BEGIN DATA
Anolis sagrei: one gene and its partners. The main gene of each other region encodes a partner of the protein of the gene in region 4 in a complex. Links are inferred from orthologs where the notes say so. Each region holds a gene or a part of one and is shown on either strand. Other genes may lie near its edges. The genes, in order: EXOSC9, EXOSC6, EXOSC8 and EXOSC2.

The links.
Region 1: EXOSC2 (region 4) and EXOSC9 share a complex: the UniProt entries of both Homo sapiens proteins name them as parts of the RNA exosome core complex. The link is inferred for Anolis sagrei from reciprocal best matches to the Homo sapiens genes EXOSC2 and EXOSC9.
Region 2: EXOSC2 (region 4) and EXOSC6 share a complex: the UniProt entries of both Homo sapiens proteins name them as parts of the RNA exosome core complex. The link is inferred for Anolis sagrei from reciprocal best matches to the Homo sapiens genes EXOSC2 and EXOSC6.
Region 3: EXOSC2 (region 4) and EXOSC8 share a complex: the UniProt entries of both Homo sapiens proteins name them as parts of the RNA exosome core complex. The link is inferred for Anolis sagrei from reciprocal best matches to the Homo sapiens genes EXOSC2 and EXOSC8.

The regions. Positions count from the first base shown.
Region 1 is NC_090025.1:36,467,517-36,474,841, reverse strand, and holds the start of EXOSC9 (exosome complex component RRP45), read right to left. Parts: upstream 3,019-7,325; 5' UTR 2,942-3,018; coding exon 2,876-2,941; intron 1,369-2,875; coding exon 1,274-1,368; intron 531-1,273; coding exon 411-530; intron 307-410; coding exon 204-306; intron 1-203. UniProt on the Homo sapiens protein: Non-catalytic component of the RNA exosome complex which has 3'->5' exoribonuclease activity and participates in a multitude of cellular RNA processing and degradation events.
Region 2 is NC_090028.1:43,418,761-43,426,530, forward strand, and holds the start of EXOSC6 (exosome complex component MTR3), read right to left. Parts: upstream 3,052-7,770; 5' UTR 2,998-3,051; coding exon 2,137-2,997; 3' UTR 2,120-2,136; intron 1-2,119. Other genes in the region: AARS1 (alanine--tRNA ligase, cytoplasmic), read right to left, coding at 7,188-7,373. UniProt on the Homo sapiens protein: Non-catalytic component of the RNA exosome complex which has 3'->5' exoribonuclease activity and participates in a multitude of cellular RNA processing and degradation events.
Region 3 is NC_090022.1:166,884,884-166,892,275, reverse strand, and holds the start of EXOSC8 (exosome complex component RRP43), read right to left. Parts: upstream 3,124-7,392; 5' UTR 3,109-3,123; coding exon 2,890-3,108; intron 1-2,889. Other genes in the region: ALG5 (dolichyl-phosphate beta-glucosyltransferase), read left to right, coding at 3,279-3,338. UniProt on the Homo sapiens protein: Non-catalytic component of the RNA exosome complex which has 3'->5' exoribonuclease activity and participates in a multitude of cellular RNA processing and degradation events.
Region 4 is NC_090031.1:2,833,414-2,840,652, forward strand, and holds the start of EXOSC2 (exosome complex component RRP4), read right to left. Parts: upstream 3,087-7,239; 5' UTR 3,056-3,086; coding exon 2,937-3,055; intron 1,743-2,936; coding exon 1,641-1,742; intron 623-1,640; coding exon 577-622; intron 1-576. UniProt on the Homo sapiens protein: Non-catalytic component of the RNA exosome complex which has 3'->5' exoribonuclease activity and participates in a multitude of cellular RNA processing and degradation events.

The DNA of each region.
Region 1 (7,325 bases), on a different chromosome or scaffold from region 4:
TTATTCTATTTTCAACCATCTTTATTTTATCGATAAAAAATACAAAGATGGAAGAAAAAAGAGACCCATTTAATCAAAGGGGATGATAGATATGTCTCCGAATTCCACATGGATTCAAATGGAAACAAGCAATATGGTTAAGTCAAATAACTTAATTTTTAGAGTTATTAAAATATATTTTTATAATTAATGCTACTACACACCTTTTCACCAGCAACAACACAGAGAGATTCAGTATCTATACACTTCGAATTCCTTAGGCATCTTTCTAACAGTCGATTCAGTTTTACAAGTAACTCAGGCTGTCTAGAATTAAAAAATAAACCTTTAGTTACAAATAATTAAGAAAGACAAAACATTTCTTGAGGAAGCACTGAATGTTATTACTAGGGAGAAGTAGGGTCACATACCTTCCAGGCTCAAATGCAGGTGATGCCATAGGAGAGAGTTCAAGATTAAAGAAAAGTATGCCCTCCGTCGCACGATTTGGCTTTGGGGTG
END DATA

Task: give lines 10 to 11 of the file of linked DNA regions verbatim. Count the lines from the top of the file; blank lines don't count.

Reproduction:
Region 4 is NC_090031.1:2,833,414-2,840,652, forward strand, and holds the start of EXOSC2 (exosome complex component RRP4), read right to left. Parts: upstream 3,087-7,239; 5' UTR 3,056-3,086; coding exon 2,937-3,055; intron 1,743-2,936; coding exon 1,641-1,742; intron 623-1,640; coding exon 577-622; intron 1-576. UniProt on the Homo sapiens protein: Non-catalytic component of the RNA exosome complex which has 3'->5' exoribonuclease activity and participates in a multitude of cellular RNA processing and degradation events.

The DNA of each region.